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Michael Peel (1940)

Michael Peel’s vivid, campaigning text/image works have made a significant contribution to UK visual culture. Through his work Peel sought to expose the forces of power and control, with all their mechanised horrors, injustices and resulting social disintegration. Never straying into dogma, his practice was rooted in a genuine concern for the ordinary and everyday lives of others.

Born in Singapore at the outbreak of the Second World War, Peel and his mother were forced to flee the invading Japanese army, becoming refugees in search of safety and sanctuary. His father, taken prisoner to work on the infamous Burma railway, never returned. The artist and teacher that emerged from this childhood trauma was one of humanity and warmth, whose practice projected a visceral and graphic representation of the social and political excesses endured.

Peel’s practice revolved around photography and printmaking; combining text excerpts and grainy imagery culled from television and print with dynamic, attention grabbing composition. His pivotal poster works series ‘Modern World’, shown simultaneously in galleries and flyposted on billboards, hoardings and lampposts, were part of a strategy to reach a popular audience. Photography was appropriate because it was easily understood, a ‘public, contemporary language’. Its multiple manufacture, through the more commercial processes of silkscreen, moved it away from any ‘objet d’art’ preciousness, placing it within an everyday.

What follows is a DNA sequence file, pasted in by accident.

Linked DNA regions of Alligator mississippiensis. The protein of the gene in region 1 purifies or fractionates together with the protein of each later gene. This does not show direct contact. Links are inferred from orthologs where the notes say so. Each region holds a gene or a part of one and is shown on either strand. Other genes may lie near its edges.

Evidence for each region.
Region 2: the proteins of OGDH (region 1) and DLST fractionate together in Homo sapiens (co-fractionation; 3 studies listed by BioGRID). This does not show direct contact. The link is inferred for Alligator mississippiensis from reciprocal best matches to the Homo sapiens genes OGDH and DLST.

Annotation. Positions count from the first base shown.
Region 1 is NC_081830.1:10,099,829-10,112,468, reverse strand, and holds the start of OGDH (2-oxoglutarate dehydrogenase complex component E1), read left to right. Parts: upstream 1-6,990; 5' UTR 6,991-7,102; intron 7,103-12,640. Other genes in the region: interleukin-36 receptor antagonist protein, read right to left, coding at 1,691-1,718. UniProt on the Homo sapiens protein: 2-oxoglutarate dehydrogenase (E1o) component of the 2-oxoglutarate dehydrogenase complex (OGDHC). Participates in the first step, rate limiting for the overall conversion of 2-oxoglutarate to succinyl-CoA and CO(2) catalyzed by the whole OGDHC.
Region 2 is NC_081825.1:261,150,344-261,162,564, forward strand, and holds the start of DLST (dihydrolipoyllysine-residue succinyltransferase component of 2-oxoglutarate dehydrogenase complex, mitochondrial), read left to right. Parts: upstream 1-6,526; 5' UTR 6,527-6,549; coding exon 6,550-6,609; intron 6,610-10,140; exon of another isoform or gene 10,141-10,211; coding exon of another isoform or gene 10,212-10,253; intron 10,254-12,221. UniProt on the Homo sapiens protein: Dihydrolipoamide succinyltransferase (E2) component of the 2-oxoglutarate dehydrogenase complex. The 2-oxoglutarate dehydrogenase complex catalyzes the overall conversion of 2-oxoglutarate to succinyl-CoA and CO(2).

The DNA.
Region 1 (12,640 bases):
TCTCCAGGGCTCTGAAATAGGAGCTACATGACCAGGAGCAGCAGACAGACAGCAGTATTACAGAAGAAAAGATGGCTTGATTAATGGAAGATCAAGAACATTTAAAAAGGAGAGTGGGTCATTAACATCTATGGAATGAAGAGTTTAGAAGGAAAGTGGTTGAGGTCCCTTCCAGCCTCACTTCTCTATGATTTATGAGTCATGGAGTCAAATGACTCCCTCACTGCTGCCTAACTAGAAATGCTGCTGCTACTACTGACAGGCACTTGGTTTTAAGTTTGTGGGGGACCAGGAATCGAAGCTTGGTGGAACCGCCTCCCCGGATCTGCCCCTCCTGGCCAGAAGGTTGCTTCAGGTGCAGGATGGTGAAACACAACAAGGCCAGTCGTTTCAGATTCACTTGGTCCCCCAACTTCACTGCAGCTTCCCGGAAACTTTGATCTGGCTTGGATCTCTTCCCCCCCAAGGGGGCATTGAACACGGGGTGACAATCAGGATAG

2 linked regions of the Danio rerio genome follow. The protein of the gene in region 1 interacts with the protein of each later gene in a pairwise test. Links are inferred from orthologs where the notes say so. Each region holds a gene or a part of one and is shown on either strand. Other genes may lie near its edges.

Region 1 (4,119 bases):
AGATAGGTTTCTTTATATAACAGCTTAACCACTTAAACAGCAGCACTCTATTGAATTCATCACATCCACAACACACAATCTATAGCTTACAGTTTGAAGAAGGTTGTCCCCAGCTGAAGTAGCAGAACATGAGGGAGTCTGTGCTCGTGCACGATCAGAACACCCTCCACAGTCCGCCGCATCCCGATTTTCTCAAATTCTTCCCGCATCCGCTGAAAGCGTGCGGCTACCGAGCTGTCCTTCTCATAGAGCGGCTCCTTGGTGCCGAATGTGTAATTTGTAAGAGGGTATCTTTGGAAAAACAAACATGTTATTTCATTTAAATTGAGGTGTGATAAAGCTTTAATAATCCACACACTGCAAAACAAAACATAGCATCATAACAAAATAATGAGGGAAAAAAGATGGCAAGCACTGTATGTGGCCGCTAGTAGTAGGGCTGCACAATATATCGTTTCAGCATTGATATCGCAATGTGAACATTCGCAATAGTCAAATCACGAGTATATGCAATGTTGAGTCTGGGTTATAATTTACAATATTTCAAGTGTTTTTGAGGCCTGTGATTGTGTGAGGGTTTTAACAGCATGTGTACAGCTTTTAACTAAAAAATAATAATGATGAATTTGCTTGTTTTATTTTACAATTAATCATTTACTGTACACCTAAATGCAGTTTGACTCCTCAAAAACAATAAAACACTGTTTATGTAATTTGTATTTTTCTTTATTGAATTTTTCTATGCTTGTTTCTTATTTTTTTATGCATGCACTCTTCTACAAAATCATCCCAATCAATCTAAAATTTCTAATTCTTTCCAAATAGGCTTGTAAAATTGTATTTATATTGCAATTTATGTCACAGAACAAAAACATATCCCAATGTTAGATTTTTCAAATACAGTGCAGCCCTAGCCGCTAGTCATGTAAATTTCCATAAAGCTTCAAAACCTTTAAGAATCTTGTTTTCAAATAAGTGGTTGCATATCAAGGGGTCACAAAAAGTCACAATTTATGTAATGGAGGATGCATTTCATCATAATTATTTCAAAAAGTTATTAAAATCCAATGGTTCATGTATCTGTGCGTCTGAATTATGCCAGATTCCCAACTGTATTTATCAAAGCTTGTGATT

His poster interventions had their antecedents and influences in the visual and conceptual languages of John Heartfield and Hannah Hoch along with the writings of Marshall McLuhan; the idealism of the post war period; the hedonism of 1960’s; the hardened realities of the political and social upheavals of the 1970’s to 90’s; and the dawn of the informational age. Later work explored ideas of chaos, uncertainty and insecurity.

Teaching was an important extension of Peel’s practice. His unique approach to a subject that had long been seen simply as a technical or craft based activity, helped redefine the role of print within artistic practice.

Peel was one of a generation of artists who thought of art as a mechanism for social change, and that artists were uniquely qualified to reveal the often hidden iniquities of contemporary society. This exhibition demonstrates that the work of Peel remains powerfully fresh and relevant, and will continue to be so while his childhood experiences are relived through new generations of the displaced and disenfranchised.The 1989 Watermans publication on his psoter art is now available at

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